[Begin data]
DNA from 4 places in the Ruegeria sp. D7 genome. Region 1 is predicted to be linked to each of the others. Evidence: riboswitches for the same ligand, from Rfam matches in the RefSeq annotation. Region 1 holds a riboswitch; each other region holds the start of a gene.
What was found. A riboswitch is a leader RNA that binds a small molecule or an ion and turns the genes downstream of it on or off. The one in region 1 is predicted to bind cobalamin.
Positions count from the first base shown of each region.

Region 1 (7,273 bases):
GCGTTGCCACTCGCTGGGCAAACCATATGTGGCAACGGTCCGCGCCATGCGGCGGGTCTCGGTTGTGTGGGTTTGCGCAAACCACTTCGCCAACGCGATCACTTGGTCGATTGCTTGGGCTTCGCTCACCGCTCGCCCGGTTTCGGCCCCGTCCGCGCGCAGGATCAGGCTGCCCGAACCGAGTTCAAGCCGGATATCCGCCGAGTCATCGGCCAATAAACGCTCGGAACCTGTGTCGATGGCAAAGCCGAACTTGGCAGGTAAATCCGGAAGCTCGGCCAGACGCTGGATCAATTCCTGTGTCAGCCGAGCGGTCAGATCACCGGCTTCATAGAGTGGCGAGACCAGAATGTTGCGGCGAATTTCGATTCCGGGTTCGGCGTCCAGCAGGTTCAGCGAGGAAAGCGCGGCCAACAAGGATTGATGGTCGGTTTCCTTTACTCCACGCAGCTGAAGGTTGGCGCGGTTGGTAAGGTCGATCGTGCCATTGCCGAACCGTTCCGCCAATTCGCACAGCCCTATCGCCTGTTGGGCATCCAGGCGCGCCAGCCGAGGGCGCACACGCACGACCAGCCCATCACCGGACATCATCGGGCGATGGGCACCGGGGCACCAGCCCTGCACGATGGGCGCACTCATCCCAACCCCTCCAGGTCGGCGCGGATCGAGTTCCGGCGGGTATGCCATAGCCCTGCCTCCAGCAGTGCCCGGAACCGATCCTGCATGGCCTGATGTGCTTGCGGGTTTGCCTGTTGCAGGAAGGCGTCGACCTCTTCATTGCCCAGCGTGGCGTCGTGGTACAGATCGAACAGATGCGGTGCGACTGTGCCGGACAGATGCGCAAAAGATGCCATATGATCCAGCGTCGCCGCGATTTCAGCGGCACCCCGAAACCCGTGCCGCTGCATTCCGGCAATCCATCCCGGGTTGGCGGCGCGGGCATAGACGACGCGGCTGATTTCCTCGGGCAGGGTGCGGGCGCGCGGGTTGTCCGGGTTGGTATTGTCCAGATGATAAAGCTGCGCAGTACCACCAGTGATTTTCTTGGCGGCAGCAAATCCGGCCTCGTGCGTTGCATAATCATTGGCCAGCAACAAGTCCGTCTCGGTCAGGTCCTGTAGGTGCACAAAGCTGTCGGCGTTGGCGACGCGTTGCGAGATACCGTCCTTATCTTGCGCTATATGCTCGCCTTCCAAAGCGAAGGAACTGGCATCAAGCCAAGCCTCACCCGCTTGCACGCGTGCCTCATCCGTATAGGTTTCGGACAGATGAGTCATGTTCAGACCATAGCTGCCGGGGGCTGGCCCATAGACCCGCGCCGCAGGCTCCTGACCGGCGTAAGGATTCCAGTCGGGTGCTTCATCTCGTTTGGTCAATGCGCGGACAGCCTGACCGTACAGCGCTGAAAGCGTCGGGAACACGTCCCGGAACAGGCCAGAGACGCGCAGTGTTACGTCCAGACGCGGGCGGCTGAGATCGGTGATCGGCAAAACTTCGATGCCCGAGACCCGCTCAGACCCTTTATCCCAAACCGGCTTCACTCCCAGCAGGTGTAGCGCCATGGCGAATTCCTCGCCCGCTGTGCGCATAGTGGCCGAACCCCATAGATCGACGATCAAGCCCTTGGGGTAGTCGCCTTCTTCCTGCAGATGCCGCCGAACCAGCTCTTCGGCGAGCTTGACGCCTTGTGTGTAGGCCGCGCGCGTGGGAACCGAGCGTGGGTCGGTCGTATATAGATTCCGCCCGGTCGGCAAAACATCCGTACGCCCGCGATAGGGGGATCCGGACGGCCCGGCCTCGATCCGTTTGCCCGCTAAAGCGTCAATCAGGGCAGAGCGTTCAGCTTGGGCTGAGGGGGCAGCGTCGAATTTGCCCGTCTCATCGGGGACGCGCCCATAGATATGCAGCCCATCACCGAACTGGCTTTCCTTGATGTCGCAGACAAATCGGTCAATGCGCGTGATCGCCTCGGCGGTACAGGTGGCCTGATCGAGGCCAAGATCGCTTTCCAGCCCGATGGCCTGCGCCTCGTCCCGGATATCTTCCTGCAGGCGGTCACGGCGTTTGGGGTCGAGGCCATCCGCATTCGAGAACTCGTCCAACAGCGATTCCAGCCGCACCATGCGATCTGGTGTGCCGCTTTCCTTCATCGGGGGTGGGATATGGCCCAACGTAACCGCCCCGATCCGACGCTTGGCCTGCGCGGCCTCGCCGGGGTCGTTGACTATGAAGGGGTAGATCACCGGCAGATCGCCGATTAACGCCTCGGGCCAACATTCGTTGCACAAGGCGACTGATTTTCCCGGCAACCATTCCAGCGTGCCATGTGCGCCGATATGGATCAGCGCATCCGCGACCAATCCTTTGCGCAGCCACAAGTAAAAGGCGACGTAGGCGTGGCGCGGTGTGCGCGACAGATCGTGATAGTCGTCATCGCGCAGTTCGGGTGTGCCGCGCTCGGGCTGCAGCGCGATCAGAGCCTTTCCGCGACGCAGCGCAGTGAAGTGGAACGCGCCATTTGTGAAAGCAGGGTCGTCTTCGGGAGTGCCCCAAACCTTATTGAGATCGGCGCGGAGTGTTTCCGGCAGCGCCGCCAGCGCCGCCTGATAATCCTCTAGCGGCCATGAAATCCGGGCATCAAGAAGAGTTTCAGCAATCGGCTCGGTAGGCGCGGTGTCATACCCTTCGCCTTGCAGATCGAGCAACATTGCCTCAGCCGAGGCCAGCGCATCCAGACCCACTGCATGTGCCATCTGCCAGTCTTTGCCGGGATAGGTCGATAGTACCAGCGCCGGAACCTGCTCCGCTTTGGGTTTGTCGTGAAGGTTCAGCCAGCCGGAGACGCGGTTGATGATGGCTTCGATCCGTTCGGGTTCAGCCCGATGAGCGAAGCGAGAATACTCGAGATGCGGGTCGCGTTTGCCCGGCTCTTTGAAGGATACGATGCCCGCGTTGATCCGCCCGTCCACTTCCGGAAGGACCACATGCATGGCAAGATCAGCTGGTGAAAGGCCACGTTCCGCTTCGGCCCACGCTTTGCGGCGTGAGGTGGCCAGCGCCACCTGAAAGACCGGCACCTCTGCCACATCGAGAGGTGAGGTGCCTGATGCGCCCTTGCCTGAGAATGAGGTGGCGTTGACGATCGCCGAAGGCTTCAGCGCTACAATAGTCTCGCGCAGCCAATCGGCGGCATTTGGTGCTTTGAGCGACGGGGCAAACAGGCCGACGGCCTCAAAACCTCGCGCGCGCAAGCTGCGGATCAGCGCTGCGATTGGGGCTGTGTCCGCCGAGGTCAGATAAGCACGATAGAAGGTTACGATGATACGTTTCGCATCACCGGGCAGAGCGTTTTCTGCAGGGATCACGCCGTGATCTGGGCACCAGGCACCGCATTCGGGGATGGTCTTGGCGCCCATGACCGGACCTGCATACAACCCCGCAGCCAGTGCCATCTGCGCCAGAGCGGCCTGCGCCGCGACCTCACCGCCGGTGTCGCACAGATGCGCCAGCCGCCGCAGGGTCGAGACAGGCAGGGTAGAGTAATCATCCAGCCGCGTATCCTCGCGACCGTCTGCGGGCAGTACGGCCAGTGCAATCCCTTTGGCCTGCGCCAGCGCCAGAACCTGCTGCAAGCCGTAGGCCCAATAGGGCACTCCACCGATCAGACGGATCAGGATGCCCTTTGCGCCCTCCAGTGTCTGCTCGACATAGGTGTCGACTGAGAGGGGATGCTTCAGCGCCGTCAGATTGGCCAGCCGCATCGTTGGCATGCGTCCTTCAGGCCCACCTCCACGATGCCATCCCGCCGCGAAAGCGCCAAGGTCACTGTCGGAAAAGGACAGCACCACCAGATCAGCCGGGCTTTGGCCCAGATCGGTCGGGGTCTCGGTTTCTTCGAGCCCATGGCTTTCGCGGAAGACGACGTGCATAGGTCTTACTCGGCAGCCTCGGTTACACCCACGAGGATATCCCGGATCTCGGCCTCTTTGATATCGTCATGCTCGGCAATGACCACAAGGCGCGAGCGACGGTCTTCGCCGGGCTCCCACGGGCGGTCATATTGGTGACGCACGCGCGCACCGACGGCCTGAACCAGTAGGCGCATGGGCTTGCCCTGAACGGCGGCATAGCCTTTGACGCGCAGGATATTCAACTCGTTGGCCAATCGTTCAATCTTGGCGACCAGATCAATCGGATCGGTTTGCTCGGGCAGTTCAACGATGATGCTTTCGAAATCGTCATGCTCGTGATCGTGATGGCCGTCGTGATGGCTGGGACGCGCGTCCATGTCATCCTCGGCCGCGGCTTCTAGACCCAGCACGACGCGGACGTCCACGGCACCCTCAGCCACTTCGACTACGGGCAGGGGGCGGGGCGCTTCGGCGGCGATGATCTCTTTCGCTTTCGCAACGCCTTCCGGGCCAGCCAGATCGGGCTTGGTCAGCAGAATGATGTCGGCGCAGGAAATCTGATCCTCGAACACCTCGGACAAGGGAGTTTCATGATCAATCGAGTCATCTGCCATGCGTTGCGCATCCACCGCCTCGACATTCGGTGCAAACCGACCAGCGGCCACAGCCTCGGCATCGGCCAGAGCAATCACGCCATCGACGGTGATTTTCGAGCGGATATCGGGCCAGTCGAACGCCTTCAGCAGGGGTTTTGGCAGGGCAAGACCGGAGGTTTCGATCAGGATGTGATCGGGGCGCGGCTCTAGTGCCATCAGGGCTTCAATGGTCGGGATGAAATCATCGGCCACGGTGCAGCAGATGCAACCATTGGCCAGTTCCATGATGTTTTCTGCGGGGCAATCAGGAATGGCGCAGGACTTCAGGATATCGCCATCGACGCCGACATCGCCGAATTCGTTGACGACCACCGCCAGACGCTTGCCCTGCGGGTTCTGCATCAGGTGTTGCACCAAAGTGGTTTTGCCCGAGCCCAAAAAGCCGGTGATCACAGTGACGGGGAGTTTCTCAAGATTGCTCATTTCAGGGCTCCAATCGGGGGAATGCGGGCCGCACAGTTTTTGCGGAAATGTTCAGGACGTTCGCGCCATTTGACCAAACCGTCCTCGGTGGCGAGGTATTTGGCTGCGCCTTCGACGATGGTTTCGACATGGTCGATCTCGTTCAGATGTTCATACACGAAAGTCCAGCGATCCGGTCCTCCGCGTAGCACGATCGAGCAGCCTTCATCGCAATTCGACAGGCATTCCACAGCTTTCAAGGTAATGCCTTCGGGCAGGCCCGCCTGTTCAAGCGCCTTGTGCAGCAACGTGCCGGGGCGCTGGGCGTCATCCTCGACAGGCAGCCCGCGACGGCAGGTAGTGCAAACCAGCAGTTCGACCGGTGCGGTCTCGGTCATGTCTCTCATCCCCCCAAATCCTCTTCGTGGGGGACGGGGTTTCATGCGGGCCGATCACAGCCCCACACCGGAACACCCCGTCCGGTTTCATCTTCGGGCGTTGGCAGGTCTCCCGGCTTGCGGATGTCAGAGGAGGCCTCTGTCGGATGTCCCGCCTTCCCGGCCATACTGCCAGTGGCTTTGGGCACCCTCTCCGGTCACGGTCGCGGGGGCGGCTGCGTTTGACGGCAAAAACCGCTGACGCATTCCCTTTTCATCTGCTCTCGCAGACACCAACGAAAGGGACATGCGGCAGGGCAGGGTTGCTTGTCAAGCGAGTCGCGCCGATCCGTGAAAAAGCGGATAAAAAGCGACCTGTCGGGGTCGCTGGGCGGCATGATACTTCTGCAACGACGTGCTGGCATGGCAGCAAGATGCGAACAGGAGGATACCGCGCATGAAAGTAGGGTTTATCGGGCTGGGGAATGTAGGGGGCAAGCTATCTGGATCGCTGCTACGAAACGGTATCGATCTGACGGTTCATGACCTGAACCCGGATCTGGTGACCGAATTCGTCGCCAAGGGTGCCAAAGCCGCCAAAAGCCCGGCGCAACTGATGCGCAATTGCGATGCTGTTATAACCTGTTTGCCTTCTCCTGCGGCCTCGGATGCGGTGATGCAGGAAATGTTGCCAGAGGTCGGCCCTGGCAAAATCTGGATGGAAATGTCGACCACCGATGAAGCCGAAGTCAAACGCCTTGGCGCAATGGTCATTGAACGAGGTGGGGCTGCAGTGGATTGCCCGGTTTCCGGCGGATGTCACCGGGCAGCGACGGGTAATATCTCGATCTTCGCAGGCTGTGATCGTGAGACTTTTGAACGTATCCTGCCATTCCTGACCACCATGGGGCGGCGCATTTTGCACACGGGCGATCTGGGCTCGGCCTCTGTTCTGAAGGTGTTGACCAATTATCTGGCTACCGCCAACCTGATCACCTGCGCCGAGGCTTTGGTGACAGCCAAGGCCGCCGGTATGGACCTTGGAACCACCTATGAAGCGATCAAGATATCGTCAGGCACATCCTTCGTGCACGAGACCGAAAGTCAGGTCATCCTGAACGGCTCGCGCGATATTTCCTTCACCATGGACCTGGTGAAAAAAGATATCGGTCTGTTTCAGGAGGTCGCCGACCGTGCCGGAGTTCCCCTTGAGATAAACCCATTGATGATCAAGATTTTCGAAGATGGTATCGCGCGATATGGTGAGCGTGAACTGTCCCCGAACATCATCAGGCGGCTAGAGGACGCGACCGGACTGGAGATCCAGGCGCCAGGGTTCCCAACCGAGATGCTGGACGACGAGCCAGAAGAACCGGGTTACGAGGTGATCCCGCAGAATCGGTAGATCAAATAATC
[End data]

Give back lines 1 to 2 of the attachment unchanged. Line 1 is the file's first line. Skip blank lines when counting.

DNA from 4 places in the Ruegeria sp. D7 genome. Region 1 is predicted to be linked to each of the others. Evidence: riboswitches for the same ligand, from Rfam matches in the RefSeq annotation. Region 1 holds a riboswitch; each other region holds the start of a gene.
What was found. A riboswitch is a leader RNA that binds a small molecule or an ion and turns the genes downstream of it on or off. The one in region 1 is predicted to bind cobalamin.